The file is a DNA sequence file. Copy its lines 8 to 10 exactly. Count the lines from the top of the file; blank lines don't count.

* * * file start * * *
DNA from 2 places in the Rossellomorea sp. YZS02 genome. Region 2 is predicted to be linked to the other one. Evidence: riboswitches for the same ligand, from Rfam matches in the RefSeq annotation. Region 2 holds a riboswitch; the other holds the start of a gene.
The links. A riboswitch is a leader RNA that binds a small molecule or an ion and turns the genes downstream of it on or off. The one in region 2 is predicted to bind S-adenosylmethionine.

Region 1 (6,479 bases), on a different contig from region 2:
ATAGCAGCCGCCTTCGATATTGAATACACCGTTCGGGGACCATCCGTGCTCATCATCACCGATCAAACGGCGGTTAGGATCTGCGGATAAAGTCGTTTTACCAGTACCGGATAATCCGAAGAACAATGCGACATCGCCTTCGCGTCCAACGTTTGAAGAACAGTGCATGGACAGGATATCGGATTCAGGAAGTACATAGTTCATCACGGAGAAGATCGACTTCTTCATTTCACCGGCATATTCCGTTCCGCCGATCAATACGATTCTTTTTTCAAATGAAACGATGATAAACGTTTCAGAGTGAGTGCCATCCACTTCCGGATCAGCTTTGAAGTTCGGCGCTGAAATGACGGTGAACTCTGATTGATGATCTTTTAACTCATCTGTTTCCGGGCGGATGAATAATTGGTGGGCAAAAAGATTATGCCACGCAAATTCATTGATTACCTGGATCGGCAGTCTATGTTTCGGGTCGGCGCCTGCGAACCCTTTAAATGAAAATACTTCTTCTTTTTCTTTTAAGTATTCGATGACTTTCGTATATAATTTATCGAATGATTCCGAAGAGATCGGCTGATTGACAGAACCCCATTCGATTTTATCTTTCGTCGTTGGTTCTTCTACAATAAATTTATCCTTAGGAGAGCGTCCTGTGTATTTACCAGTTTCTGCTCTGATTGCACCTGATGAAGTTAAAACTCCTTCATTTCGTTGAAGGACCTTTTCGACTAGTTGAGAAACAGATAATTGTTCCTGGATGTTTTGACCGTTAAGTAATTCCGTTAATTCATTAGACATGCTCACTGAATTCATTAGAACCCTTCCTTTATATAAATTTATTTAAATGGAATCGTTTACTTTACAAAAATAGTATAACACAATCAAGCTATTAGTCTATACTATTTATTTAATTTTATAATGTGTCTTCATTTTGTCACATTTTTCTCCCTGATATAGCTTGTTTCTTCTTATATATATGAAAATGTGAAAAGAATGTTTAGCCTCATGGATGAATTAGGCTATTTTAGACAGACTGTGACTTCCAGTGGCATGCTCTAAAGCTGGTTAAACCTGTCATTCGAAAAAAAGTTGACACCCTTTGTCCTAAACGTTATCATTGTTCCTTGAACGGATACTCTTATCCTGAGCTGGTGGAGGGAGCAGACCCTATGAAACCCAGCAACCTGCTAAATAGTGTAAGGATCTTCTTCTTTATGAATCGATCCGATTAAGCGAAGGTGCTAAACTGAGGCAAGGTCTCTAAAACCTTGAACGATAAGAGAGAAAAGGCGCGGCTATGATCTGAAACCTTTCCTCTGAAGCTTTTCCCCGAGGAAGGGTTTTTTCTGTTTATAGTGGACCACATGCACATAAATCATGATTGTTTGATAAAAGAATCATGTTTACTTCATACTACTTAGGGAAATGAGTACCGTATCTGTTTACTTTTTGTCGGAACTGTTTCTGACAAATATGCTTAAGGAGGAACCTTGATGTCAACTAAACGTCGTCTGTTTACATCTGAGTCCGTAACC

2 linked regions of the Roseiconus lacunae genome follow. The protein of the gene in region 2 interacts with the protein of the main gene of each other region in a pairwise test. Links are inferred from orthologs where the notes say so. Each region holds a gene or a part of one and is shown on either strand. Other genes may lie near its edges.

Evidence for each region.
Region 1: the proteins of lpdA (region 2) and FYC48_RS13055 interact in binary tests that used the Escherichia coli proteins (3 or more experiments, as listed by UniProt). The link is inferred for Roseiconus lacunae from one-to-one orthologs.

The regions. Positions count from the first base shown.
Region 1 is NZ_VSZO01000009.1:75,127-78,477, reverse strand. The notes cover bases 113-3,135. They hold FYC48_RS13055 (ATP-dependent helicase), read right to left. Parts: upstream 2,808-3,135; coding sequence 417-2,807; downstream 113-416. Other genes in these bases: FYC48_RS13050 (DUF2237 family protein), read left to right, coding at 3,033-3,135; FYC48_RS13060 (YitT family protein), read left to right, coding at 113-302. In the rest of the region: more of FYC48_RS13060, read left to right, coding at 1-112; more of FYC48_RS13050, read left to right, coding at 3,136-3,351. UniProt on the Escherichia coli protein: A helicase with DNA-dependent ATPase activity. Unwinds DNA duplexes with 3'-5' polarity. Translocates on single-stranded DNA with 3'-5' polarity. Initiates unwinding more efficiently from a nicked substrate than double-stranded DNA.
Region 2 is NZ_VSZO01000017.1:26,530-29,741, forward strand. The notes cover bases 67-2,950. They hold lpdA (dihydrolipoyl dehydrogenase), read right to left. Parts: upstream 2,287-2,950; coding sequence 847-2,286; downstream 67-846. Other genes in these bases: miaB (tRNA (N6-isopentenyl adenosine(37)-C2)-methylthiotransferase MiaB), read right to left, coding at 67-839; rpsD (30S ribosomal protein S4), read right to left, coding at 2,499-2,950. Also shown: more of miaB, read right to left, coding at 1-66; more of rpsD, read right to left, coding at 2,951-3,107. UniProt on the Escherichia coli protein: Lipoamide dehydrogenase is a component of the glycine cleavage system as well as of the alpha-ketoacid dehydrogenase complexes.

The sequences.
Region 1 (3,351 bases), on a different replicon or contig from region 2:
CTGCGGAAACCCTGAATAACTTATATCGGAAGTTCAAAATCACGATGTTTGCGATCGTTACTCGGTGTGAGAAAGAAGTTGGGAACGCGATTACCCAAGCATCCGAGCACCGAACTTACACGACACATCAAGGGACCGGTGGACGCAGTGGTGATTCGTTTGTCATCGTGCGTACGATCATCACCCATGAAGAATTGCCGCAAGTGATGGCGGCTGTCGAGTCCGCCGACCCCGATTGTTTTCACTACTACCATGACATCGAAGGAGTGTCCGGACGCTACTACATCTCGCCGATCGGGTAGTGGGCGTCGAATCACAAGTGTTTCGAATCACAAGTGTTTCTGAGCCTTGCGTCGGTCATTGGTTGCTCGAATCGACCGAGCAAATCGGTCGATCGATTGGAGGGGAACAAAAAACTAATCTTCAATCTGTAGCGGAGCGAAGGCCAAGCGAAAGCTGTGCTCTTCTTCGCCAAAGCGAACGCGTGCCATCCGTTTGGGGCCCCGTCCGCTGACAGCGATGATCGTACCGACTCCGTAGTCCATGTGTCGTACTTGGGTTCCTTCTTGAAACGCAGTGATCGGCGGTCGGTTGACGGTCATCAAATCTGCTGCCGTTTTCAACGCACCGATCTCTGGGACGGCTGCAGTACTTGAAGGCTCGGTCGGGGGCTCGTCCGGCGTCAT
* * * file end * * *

The regions. Positions count from the first base shown.
Region 1 is NZ_VSZO01000009.1:75,127-78,477, reverse strand. The notes cover bases 113-3,135. They hold FYC48_RS13055 (ATP-dependent helicase), read right to left. Parts: upstream 2,808-3,135; coding sequence 417-2,807; downstream 113-416. Other genes in these bases: FYC48_RS13050 (DUF2237 family protein), read left to right, coding at 3,033-3,135; FYC48_RS13060 (YitT family protein), read left to right, coding at 113-302. In the rest of the region: more of FYC48_RS13060, read left to right, coding at 1-112; more of FYC48_RS13050, read left to right, coding at 3,136-3,351. UniProt on the Escherichia coli protein: A helicase with DNA-dependent ATPase activity. Unwinds DNA duplexes with 3'-5' polarity. Translocates on single-stranded DNA with 3'-5' polarity. Initiates unwinding more efficiently from a nicked substrate than double-stranded DNA.
Region 2 is NZ_VSZO01000017.1:26,530-29,741, forward strand. The notes cover bases 67-2,950. They hold lpdA (dihydrolipoyl dehydrogenase), read right to left. Parts: upstream 2,287-2,950; coding sequence 847-2,286; downstream 67-846. Other genes in these bases: miaB (tRNA (N6-isopentenyl adenosine(37)-C2)-methylthiotransferase MiaB), read right to left, coding at 67-839; rpsD (30S ribosomal protein S4), read right to left, coding at 2,499-2,950. Also shown: more of miaB, read right to left, coding at 1-66; more of rpsD, read right to left, coding at 2,951-3,107. UniProt on the Escherichia coli protein: Lipoamide dehydrogenase is a component of the glycine cleavage system as well as of the alpha-ketoacid dehydrogenase complexes.